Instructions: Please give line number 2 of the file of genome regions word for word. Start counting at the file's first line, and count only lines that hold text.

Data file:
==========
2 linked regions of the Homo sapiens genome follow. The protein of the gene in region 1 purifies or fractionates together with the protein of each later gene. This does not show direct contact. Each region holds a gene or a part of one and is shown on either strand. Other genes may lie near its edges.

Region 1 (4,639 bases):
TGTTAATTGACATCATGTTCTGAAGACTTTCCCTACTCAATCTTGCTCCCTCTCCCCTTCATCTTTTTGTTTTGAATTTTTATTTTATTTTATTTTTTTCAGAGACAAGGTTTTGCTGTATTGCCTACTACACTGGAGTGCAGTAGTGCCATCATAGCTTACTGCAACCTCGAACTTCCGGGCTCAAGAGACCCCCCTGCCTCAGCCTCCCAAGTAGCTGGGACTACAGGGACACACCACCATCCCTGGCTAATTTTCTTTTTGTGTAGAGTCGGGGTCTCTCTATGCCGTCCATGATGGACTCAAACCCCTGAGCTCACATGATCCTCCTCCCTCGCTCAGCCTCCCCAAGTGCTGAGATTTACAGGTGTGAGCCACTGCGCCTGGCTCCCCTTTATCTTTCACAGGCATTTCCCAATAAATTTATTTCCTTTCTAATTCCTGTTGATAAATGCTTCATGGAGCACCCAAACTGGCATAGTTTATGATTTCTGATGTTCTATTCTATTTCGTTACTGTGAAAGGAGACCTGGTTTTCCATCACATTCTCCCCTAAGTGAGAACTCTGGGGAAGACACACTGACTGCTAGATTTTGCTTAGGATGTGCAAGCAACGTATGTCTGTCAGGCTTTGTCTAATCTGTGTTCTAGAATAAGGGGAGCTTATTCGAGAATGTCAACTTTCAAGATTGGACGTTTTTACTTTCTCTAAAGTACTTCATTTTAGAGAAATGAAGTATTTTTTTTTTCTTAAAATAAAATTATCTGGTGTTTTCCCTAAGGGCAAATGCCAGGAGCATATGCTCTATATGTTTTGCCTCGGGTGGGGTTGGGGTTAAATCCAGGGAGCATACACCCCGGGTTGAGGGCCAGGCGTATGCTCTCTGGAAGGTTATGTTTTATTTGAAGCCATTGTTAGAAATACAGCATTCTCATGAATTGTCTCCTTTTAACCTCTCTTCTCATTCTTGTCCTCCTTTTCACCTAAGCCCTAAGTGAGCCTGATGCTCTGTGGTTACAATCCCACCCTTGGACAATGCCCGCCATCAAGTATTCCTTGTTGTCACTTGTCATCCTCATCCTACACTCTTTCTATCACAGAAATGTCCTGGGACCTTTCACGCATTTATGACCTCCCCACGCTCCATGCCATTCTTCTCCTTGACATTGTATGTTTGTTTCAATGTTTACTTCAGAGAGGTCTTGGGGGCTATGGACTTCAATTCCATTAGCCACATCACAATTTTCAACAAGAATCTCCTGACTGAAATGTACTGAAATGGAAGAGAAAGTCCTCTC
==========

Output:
Region 1 (4,639 bases):